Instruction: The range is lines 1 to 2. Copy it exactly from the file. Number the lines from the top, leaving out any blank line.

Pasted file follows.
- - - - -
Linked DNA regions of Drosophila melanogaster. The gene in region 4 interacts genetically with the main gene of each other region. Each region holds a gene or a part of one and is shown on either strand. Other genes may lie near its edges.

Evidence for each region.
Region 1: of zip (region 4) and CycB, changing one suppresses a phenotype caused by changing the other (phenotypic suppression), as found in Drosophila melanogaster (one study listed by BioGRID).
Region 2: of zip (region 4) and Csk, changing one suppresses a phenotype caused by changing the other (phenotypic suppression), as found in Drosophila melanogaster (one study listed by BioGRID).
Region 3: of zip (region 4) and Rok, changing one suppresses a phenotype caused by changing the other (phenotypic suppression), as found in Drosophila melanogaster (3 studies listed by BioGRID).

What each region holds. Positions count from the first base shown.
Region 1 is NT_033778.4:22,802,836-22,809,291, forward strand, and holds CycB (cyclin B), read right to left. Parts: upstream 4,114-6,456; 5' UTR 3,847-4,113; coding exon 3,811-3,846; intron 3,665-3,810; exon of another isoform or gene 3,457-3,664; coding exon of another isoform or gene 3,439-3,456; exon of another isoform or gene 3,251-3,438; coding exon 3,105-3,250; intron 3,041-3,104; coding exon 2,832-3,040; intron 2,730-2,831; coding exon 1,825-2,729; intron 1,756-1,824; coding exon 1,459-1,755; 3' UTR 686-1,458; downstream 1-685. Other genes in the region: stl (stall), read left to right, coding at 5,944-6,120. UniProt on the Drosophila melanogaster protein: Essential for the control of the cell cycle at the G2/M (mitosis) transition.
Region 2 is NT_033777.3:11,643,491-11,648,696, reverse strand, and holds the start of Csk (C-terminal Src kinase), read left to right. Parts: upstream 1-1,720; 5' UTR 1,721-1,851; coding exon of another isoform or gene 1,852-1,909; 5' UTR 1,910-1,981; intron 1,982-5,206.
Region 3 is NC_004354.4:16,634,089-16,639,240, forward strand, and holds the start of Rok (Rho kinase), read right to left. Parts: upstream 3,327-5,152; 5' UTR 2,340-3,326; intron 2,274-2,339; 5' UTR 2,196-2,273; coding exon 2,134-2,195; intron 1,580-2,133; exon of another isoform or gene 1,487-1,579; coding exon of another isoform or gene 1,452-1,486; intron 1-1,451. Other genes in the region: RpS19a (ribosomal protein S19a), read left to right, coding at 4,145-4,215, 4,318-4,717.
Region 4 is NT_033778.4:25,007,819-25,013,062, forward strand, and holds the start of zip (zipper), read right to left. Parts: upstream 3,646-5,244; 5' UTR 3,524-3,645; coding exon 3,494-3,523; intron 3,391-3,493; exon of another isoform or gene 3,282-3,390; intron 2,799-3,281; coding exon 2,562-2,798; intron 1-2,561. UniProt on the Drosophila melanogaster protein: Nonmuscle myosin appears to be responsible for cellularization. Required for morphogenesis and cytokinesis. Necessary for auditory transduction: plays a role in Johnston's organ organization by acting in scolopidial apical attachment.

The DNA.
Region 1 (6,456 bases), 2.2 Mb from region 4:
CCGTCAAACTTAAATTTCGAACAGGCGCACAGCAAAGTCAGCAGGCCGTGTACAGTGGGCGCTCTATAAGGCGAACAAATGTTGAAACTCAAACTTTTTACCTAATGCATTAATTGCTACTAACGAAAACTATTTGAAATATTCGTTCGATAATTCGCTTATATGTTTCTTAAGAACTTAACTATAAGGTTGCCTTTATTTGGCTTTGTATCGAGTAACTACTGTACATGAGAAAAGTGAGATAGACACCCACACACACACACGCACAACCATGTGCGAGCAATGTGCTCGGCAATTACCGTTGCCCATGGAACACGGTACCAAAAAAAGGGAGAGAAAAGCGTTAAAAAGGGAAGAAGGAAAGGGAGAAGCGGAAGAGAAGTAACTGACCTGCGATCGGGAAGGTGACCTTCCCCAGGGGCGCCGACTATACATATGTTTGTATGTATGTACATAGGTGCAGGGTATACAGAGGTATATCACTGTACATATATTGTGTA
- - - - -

Linked DNA regions of Drosophila melanogaster. The gene in region 4 interacts genetically with the main gene of each other region. Each region holds a gene or a part of one and is shown on either strand. Other genes may lie near its edges.

Evidence for each region.